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Food pantries fear EBT cuts Deductions to boost need for aid - See more at: http://bostonherald.com/business/business_markets/2013/11/food_pantries_fear_ebt_cuts#sthash.esYW8B3G.dpuf 

Posted by ABCD Public Information 11/3/2013 Categories: Budget Cuts Fuel Assistance Government Shutdown Poverty sequestration Winter Emergency Campaign

By Jordan Graham, Boston Herald, Sunday, November 3, 2013

Local charities are bracing for a boost in requests for help now that almost half a million households in the Bay State that rely on government assistance to feed their families are getting less money thanks to the end of a federal stimulus program...“They’re taking away from people who really can’t afford to be taken away from,” said John Drew, president and CEO of ABCD.  Read More.

ABCD hopeful as annual gala nears 

Posted by ABCD Public Information 10/22/2013 Categories: 2013 Gala Government Shutdown

By Derek J. Anderson  |  GLOBE CORRESPONDENT,  OCTOBER 22, 2013

The annual gala for Action for Boston Community Development is taking on special significance this year as the antipoverty agency celebrates making it through the recent 16-day government shutdown.

ABCD will host its gala on Nov. 1, where film director and producer Spike Lee is expected to speak and music will be performed by American Idol finalist Angie Miller and R&B group The Spinners.

“We’re doing this because we want to bring everyone together,” said John Drew, president and chief executive officer of ABCD, a private, nonprofit human services agency. “We’re here to celebrate the people.”  

Read more.

Despite warnings, Massachusetts government and social services were largely spared by shutdown 

Posted by ABCD Public Information 10/18/2013 Categories: ABCD Fuel Assistance Government Shutdown Low income & poor families

By Shira Schoenberg, The Republican ,on October 17, 2013 at 4:27 PM, updated October 17, 2013

If the shutdown had lasted until Nov. 1, federal funding would have run out for some social service programs, including Section 8 rental assistance for low-income families. That is also the date when the federal government was supposed to start paying for heating assistance for low-income households. Social services agencies had been warning of the dire consequences, should the shutdown drag on past month’s end. Read More.

ABCD says poor suffering most from government shutdown, debt ceiling crisis 

Posted by ABCD Public Information 10/16/2013 Categories: Government Shutdown Winter Emergency Campaign

by MySouthEnd.com Contributor
Wednesday Oct 16, 2013

With the world days away from a very perilous moment, as the United States Congress continues to haggle about whether to raise the nation’s debt ceiling and the government shutdown continues, the most vulnerable in our society suffer the most.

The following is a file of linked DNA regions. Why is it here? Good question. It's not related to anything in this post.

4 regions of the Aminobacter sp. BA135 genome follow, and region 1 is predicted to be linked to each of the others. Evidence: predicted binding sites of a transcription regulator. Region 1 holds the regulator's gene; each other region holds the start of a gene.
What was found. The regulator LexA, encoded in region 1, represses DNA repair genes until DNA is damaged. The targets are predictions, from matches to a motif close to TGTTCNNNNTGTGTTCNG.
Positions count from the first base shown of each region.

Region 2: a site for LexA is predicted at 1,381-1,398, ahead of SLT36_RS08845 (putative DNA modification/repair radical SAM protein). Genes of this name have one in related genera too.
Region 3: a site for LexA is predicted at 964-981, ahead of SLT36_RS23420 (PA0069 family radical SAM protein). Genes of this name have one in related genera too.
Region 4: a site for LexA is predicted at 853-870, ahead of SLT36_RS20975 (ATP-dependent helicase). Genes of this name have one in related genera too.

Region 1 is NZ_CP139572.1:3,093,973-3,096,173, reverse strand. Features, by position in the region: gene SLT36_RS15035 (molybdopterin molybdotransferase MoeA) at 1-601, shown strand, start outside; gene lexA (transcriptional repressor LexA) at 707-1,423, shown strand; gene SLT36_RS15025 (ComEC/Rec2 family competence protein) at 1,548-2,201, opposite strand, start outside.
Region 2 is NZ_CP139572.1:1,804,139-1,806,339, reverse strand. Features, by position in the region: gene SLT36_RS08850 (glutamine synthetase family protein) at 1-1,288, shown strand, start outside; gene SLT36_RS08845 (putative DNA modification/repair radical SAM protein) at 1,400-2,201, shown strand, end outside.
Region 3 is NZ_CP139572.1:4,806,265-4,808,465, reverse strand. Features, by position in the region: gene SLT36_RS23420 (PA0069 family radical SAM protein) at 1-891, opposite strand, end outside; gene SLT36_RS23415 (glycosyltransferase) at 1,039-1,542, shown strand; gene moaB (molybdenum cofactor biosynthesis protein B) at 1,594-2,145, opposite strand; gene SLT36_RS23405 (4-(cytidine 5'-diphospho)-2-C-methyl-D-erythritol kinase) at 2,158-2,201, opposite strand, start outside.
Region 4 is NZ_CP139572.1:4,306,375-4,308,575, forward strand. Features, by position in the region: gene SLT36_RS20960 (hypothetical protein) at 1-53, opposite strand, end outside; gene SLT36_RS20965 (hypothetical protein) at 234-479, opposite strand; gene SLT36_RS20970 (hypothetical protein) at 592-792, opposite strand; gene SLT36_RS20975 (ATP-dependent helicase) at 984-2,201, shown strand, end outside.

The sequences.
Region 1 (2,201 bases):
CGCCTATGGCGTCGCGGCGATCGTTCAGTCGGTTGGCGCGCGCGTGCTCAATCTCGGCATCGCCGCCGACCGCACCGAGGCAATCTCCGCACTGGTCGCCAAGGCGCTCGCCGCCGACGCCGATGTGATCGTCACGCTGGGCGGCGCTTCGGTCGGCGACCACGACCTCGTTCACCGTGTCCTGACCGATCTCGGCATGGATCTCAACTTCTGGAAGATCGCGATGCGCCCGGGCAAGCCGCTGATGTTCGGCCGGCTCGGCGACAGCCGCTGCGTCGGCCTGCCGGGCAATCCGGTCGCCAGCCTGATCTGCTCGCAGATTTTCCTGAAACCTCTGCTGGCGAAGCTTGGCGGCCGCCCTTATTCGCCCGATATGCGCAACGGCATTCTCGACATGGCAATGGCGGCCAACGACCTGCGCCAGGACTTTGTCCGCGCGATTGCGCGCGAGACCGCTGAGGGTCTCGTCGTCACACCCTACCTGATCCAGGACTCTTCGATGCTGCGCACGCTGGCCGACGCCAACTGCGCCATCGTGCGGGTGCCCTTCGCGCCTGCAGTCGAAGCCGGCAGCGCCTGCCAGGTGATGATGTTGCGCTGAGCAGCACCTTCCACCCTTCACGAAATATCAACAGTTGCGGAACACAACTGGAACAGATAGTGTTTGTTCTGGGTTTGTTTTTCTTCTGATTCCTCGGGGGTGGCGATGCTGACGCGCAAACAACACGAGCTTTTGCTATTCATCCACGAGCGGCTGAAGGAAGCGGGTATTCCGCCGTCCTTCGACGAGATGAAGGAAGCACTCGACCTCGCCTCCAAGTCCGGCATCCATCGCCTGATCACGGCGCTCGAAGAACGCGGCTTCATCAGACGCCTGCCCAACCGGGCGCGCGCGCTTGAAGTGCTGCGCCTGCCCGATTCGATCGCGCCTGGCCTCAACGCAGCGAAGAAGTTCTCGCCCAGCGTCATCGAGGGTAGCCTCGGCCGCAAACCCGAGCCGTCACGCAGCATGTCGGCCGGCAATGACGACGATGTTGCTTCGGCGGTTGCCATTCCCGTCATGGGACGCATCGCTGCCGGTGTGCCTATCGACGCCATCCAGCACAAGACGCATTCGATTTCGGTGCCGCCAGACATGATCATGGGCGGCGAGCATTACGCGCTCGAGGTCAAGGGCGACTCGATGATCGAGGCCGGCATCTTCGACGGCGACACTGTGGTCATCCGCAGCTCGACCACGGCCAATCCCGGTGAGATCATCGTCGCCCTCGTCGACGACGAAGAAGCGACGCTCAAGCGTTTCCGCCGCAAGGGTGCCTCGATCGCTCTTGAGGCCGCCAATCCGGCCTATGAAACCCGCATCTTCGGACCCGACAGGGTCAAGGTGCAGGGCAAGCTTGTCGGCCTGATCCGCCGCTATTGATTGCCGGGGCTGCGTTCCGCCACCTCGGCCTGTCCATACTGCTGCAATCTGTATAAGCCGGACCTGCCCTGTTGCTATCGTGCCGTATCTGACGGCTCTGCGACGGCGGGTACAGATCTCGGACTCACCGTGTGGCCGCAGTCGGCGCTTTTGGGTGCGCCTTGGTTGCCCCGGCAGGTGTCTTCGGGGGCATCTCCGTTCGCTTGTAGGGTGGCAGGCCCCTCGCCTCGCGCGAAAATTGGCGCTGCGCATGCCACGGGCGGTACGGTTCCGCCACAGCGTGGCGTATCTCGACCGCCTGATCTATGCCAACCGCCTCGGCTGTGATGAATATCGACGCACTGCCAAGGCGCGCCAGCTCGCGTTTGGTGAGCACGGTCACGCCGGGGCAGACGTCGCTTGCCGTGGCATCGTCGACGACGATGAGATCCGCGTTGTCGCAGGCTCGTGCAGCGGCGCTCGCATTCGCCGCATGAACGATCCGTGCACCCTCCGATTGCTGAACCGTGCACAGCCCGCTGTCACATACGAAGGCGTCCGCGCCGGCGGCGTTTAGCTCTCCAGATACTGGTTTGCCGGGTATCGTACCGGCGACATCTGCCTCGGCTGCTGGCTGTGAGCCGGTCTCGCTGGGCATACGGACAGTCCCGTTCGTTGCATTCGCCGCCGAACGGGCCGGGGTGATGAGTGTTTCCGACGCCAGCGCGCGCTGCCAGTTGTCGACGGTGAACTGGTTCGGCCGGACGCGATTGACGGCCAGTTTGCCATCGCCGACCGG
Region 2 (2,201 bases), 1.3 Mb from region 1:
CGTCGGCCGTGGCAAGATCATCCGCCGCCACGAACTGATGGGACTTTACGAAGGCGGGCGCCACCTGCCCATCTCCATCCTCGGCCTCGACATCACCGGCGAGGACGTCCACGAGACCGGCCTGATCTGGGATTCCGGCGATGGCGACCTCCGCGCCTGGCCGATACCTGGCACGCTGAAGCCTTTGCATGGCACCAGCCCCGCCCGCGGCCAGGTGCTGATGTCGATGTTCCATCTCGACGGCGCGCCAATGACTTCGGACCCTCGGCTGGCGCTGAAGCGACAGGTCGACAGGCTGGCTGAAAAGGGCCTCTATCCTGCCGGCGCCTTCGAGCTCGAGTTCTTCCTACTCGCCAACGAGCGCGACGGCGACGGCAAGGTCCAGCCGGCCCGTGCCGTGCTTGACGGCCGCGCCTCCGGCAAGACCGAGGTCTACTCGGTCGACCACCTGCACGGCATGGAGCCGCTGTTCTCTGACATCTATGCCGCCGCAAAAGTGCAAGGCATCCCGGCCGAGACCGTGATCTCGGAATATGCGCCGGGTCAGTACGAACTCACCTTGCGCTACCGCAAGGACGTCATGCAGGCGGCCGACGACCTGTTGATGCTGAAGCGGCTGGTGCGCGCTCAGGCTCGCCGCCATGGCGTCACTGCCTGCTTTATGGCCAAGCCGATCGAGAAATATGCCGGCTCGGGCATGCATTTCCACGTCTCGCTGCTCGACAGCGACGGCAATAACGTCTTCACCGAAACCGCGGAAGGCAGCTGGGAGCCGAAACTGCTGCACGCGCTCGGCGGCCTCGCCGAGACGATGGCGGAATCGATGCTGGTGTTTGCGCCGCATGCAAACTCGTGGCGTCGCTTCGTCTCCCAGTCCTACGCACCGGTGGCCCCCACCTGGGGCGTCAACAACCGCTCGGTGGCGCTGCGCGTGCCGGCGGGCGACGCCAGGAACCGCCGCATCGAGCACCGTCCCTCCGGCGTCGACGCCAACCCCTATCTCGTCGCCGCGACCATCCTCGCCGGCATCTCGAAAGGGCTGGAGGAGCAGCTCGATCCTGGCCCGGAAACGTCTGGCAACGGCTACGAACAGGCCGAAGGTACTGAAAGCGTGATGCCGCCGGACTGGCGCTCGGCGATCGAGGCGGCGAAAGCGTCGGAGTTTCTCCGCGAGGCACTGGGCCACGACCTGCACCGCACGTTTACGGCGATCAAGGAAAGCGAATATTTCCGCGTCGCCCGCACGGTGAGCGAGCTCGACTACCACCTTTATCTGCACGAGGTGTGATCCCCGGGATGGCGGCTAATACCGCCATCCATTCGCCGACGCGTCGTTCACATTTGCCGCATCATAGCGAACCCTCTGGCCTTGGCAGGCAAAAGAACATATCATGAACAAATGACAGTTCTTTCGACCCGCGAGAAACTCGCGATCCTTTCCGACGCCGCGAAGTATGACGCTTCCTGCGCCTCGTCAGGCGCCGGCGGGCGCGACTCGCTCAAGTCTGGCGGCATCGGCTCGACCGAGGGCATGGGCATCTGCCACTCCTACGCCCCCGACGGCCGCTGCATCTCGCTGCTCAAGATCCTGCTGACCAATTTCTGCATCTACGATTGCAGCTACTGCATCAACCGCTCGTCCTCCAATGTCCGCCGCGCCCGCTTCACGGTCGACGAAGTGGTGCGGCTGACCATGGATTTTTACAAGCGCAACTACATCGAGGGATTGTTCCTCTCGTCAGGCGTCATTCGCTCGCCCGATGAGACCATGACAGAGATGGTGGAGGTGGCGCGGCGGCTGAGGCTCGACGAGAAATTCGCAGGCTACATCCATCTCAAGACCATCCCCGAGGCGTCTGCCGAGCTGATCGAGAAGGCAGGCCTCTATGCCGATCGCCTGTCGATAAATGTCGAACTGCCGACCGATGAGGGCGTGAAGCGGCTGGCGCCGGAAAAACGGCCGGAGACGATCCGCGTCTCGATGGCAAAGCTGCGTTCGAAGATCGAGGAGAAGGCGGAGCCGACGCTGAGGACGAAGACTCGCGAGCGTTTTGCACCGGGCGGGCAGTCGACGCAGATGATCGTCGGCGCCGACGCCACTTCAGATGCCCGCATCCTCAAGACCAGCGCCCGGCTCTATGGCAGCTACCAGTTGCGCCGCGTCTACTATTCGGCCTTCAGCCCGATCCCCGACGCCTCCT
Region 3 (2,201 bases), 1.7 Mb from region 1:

"The poor among us, those who depend on heating assistance, food pantries, child care, housing services are feeling increasing pain as the impasse in Washington, D.C. continues,"said John J. Drew, ABCD President/CEO. Read more.

ABCD President/CEO John Drew goes "live" on FOX25 evening, how the shut down impacts people trying to hear their homes 

Posted by ABCD Public Information 10/15/2013 Categories: ABCD Elderly Energy Program Fuel Assistance Government Shutdown

ABCD President/CEO John Drew goes "live" on FOX25 evening news and explains how the shut down impacts people trying to hear their homes. 

Watch now.

 

 

Home heating programs threatened by ongoing shutdown 

Posted by ABCD Public Information 10/10/2013 Categories: ABCD Fuel Assistance Government Shutdown

Janet WuBy Janet Wu WCVB-TV Boston  Oct 09, 2013

"We had to shut down on Friday," said Laura MacNeil of North Shore Community Action Program. "It means we aren't processing applications; it means clients can only drop off paperwork. Nobody is able to work on it."

But the Boston office is just days away from the same scenario.

"If (the shutdown) hasn't ended by (Nov. 1), I'm not sure (Action Boston Community Development) is going to be here because by that time. They'll hit the debt ceiling and if they don't pay the bills, all of my programs are in trouble," said John Drew of ABCD.



Watch and read more.

Bay State kids are paying for GOP budget chaos 

Posted by ABCD Public Information 10/10/2013 Categories: Government Shutdown Head Start LiHEAP

Nathan Proctor, Blue Mass Group   |   Wed, Oct 9, 2013 12:36 PM EST

Yesterday, Action for Boston Community Development (ABCD) held a rally to highlight the devastating impact the shutdown is having to people, especially the poor. Among the many troubling and outrageous pieces of fallout from the GOP shutdown — from the 20,000 people who rent assistance is drying up to a WWII veteran who was on Normandy beach and talked about losing heating assistance — are the impacts on young children.

This 87-year-old Wold War II vet thinks "John Boehner is being a baby."

This 87-year-old World War II vet thinks “John Boehner is being a baby.”

First, the sequester’s deep cuts hit programs across the country, and it became clear that one of the biggest casualties of that terrible piece of lawmaking was Head Start, a program which provides early education to disadvantaged kids. Here in Massachusetts, 2,015 fewer children will be served by Head Start from the first round of sequester cuts (57,000 nationally). And because sequestration ticks up, those cuts are set to get worse.  Read more.

Shutdown will cause federal funding for Section 8 to dry up Nov. 1, Massachusetts housing official says 

Posted by ABCD Public Information 10/9/2013 Categories: ABCD Fuel Assistance Government Shutdown

Shira Schoenberg, The RepublicanBy Shira Schoenberg, The Republican 
Follow on Twitter 
on October 09, 2013 

A top Massachusetts housing official warned that the state will no longer be able to pay landlords rental assistance for low-income tenants if the government shutdown continues through the end of the month.  Read more.

Fuel aid in Mass. halted by shutdown 

Posted by ABCD Public Information 10/9/2013 Categories: ABCD Government Shutdown Head Start LiHEAP

Fuel aid in Mass. halted by shutdown